Gangster Squad – Ruben Fleischer’s good v’s evil. (film review)

Next year it will be thirty years since Brian de Palma made The Untouchables (I know!  I know!) one of the many rough parodies of Eisenstein’s Battleship Potemkin, which was made sixty-two years earlier. Gangster Squad is our latest incarnation in the long running homage (we even have the all-important massacre on the steps scene) to a very brilliant film that was a propaganda film, embroiled in the complexities of Russian Politics. These days, in all the remakes and polishing of Battleship Potemkin, we never forget that it is a propaganda film, however, like Facebook, its hard to separate the flashy new product from the originals sinister intentions. One could argue very easily the desire to heavily influence the audience using manipulative techniques has survived through the various incarnations from The Godfather through to Gangster Squad. Ruben Fleischer has a history in advertising after all. So the question for the thinking viewer is, what are they trying to sell me?

Gangster Squad is a lot like Fleischers very popular Zombieland – it has a great cast who do a great job, its slick and beautiful and just funny enough to take the edge of all that overt violence. It’s one of those films that balances itself between soft core violence porn and graphic depictions intended to distress the viewer. You can never fully tell if the joke is on you or if the film is laughing at itself with Gangster Squad.  It’s really funny in parts – I got a good chuckle out of certain moments, and its very paint by numbers so Fleischer’s intention to mimic the classic ‘Gangster film’ and in this case particularly The Untouchables and Battleship Potemkin , is impossible to ignore. I can see the film being very popular with main stream audiences, who might enjoy the overt references as if they were ironic or a parody.

And yet, like The Untouchables (and Battleship Potemkin) there is a lot of that sort of graphic entertainment value violence that Michel Haneke hates so much.  We are being fed this on a silver spoon just like Fleischer fed us the ‘Good Inside’ McDonald’s ad. That sums Gangster Squad up pretty well – its like watching a slick ad the whole way through.  As I said above, the question is, what am I being sold? American values of good v’s evil? Might is right? Men are indestructible when they are not cheating on their wives? I’m not sure what the message is here, which is either a huge relief or really really scary.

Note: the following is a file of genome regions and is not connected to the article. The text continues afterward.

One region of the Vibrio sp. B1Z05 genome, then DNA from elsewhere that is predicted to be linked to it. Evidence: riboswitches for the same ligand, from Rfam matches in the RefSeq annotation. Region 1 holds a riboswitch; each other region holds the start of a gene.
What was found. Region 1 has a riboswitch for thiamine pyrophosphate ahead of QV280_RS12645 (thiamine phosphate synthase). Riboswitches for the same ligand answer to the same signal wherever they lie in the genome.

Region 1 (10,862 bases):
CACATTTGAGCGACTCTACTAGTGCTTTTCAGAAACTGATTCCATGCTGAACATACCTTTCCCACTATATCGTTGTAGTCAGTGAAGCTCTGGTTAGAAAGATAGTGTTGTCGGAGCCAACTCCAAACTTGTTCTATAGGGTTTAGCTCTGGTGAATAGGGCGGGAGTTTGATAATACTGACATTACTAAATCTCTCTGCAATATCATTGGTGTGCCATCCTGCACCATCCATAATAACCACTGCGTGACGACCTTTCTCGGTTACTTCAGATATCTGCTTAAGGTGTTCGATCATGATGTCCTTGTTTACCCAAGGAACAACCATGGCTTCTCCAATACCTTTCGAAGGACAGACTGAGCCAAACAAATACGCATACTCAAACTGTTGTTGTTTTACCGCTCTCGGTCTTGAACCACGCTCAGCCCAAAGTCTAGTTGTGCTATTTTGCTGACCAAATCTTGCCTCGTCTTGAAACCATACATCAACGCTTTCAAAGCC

One overt manipulation is the anti-political correctness of the film. I am sure a lot of people will complain about the senseless violence.  It looks subversive in a cheeky ‘I-don’t-give-a-shit’ way when comedy, shameless mimicry and heavy violence are combined to produce a slick major feature that will no doubt be very popular. But of course, this kind of film is just the flip side of political correctness, the other side of the same coin. It may be cheeky but it is not subversive. It may be formulaic, but it will be entertaining to an audience who haven’t really seen anything like this for almost thirty years.


Eisenstien made Battleship Potemkin as a propaganda film, however he also used it as an experiment in his theories about montage. Soviet film makers at the time were experimenting heavily with editing and its ability to affect audiences and Eisenstien wanted to solicit the greatest emotional response from the audience. He wanted the viewer feeling sympathy for the rebellious sailors of the Battleship Potemkin and hatred for their cruel overlords.  One of the distinguishing characteristics of the propaganda film is clear definition between who is ‘good’ and who is ‘bad’ so the audience is left with no doubt about their sympathies. In this way Gangster Squad is a very conservative film.  We are left feeling deep sympathy for renegade cops of such high integrity they are above the law and can be trusted implicitly something theoretically we know is not possible. Villains are evil to the core – making a pact with violence as Gangster Squad defines Micky Cohen (Sean Penn). Glowing images of ‘cops on the beat’ at the end with Doris Day type lens-fogging lead us to believe we can trust the police (now, after Gangster Squad) as all bad cops will be wiped out by the good ones.  And of course the ultimate conservative message, that those who succeed deserve to and those who fail deserve to.


Despite all the anxieties I’m expressing above, I did enjoy Gangster Squad and I know it will be fun for those of you who dig the genre, but not so much that you can’t enjoy a film that pokes a little fun at it. It’s a curious mix of pluses and minuses, and I look forward to reading around some of the other reviews to see what people think.